WS:  I understand that as well.  I do think it still can be an effective means for a visit in the right circumstances, and I hope funding will follow to enable providers to continue with this approach.

The CARES Act and subsequent legislation issued in response to the pandemic have provided significant funding for community health centers.  How impactful have these payments been to your organization?

SS:  The payments really helped when I was sitting there, trying to figure out how to make ends meet when we were operating at 40% production capacity and I was trying to maintain staffing at 100%, as well as trying to care for our patients at the same time.

So when the stimulus money, or the HHS money, and the paycheck protection program funding was presented, it was like a blessing in disguise because we were able to do exactly what I strived to do, which was keep our people employed and maintain adequate staffing levels to be able to take care of our patients.  Without that funding, I’m not sure we would have been successful

I think it certainly helped us gain a lot of respect from the employees because they know we worked really hard to make sure they stayed employed.  I think it also helped us gain a lot of respect within the community that we did not close our doors.  If we had not had the extra funding, I’m not sure that would have been the case.

WS:  I’m glad to hear that.  Hopefully, we are turning the corner on the pandemic with the vaccine now available.  What do you want the public to know about the COVID-19 vaccine?

SS:  Of course.  We have, since December 28, 2020, been providing the vaccine to our community and our patients.  I think that the biggest thing that we face now is vaccine hesitancy.  It seems to be a real problem, not just here, but everywhere.

We certainly support and advocate for the vaccine because we want to get our community back to normal if we can.

I think the important thing to know is to go to reliable resources, valid resources that you can trust and depend on to get your facts related to the vaccines, and to make a decision as to whether or not you will take the vaccine.  One of the things that I’ve learned is when you go to reliable resources to get your information, it gives you an opportunity to ask questions based on those facts.  And we have had the pleasure of our providers not only being advocates but being educators.  We have done several outreach and awareness videos and have tried to do panel interviews that will allow the community to see the importance of the vaccine and hopefully demystify any nonfacts or nontruths about the vaccine.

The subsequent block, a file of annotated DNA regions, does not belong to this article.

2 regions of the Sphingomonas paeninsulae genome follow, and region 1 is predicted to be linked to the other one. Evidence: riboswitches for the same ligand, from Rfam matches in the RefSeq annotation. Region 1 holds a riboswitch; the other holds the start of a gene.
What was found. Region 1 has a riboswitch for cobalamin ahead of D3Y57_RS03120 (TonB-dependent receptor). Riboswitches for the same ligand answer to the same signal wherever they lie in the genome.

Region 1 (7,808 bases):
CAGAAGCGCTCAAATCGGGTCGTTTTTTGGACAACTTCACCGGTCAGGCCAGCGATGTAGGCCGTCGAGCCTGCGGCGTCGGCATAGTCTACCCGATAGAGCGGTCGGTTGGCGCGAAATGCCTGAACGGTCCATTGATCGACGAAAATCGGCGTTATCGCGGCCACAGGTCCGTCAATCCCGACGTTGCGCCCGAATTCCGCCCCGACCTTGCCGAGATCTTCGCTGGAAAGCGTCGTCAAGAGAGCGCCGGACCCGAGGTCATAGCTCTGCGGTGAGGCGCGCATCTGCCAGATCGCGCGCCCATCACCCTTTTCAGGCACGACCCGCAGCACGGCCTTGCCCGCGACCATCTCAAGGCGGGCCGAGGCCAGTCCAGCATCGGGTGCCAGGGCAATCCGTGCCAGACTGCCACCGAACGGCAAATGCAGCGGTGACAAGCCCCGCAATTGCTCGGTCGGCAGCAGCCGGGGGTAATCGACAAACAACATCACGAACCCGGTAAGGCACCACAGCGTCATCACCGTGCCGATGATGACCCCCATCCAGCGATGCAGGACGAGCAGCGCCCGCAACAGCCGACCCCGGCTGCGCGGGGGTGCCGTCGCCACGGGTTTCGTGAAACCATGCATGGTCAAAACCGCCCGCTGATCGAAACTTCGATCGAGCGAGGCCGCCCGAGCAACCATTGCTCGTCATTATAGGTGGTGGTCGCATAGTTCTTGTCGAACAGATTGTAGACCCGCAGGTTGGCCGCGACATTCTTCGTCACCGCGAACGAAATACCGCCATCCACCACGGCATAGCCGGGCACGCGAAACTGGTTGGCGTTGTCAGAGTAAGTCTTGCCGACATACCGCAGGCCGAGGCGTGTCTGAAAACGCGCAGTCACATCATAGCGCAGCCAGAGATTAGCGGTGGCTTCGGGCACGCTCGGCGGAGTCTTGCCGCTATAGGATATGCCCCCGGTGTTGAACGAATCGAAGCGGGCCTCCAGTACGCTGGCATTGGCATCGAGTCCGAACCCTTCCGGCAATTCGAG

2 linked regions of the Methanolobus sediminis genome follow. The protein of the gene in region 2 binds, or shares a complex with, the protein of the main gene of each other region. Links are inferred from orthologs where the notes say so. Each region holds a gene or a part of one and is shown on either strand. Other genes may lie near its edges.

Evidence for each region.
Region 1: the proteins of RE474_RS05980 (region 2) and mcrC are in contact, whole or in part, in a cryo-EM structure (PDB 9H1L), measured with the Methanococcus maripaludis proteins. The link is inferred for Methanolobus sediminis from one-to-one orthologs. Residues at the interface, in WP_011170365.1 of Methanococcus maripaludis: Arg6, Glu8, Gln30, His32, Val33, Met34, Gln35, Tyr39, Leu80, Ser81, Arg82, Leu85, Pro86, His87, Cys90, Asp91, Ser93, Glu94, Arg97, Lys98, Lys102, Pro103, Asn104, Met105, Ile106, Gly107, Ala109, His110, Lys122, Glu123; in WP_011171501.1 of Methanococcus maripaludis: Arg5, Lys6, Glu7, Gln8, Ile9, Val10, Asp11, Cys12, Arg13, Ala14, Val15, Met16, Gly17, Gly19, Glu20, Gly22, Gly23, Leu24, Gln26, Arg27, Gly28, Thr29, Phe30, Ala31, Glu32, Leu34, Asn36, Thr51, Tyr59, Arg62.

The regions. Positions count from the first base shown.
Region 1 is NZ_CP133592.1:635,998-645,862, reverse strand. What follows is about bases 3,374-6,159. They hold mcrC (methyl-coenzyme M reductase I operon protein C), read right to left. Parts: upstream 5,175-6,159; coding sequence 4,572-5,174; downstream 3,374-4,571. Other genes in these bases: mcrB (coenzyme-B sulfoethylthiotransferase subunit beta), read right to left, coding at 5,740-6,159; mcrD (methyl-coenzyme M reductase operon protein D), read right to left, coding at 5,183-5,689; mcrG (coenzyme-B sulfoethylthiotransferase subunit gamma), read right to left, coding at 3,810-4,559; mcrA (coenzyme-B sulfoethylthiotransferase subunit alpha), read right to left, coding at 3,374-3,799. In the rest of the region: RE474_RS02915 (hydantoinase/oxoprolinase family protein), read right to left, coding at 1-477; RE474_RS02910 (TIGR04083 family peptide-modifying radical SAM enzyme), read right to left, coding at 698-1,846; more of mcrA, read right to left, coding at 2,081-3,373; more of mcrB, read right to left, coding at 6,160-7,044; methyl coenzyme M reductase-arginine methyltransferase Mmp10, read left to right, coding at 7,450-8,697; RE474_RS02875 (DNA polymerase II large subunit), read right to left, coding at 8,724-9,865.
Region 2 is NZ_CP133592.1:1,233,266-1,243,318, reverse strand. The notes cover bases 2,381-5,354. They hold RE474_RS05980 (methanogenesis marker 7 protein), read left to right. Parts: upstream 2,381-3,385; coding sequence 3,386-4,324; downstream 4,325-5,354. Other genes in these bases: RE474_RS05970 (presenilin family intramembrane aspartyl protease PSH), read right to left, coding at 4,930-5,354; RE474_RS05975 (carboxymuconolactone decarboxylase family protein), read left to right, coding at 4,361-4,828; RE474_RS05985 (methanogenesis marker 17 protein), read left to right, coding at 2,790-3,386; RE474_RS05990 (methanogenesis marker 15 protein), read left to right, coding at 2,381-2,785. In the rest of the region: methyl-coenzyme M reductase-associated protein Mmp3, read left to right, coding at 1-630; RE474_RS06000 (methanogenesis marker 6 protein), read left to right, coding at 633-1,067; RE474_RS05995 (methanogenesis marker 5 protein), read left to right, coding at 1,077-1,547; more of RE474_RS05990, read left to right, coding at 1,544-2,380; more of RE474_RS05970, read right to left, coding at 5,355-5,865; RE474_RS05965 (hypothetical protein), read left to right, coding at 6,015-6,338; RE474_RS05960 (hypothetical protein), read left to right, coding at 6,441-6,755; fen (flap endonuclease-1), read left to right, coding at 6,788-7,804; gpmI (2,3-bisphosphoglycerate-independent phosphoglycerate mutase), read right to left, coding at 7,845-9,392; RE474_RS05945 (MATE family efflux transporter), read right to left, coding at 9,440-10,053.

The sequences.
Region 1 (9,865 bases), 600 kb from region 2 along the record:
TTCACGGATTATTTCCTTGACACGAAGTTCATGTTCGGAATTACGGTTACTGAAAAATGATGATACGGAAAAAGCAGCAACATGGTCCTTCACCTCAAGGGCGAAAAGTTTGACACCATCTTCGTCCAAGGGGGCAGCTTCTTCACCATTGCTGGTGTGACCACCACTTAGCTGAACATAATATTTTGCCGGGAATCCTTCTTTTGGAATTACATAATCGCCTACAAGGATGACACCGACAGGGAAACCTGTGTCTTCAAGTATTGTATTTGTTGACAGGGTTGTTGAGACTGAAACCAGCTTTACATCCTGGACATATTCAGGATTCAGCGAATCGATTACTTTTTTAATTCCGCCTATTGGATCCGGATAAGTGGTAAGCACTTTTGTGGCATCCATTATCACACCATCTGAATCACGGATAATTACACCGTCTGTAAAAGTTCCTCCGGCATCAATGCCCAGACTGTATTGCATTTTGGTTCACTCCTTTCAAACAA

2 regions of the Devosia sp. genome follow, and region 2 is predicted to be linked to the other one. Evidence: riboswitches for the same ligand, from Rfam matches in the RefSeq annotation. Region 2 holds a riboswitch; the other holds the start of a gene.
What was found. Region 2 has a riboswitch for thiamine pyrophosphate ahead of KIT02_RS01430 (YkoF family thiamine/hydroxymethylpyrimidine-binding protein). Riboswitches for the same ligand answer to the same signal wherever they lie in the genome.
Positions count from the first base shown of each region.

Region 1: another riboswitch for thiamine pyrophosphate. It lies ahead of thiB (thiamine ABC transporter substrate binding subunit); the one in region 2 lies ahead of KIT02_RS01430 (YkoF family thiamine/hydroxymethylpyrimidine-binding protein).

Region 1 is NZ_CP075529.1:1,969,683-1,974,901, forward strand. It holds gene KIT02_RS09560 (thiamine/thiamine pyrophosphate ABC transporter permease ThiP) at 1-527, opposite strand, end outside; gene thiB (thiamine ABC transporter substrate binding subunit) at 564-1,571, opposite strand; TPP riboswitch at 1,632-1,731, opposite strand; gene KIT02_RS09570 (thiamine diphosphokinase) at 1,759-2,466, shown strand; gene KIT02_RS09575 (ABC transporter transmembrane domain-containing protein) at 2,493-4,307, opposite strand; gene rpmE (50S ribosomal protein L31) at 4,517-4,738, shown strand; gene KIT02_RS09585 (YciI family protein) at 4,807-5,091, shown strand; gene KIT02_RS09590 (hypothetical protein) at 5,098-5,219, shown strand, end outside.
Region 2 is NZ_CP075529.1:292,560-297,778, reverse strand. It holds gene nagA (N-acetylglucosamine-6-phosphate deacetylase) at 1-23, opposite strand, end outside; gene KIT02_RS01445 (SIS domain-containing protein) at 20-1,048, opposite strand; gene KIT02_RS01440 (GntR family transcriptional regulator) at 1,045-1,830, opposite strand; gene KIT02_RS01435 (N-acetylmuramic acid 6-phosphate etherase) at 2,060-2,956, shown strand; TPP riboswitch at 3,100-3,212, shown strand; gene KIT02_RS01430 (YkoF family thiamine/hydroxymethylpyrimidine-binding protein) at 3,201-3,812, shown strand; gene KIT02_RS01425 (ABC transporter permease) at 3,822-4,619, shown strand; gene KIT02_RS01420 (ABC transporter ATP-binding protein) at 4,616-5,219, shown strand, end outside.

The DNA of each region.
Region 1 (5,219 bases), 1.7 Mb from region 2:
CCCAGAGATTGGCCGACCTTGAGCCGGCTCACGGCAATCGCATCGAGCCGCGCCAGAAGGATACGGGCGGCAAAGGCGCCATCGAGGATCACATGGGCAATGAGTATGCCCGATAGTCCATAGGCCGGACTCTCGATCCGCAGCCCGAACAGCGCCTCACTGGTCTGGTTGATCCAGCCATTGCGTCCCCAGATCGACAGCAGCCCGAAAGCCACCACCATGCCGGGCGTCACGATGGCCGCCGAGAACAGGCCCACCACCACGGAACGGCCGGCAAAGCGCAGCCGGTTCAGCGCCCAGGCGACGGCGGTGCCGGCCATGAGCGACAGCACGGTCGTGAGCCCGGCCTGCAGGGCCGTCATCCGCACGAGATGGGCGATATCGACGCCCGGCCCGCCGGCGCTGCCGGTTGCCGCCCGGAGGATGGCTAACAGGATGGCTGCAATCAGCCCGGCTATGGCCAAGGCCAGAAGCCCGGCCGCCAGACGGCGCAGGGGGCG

I would just encourage everyone to go get it.  I have had mine.  I think that I would just highly advocate for the consideration of everyone getting their vaccine.

WS:  Fantastic.  As we wrap up, what do you see on the horizon for community health centers?  What are your thoughts on the outlook for the industry?

SS:  I think that something good always comes out of something bad, and if nothing else, from this pandemic that we all have weathered and are hopefully close to being through, is the fact that community health centers have been there.

There is a misconception, if you will, that community health centers receive a lot of federal funding to keep our doors open.  That’s not necessarily the case for all community health centers.  If you’ve seen one, you’ve seen one.  We all have to do things a little differently to sustain.

I think the important thing to know is that we didn’t close our doors.  We have not turned our back.  We have been readily available for the community.  Readily available to serve as a partner with our medical agencies and to serve a purpose. I felt like we did it well and that most community health centers do.  I would love to see more emphasis on community health centers in the communities that they serve.

WS:  Absolutely.  AAPHC is such an asset to the communities that you serve, and you are an asset to the organization.  I have witnessed firsthand you and your team’s response to the pandemic, and it’s been fantastic.  Many people received care that they otherwise would not have received it, and I want to congratulate you on a job well done.

SS:  Thank you.

 

Read Part One here.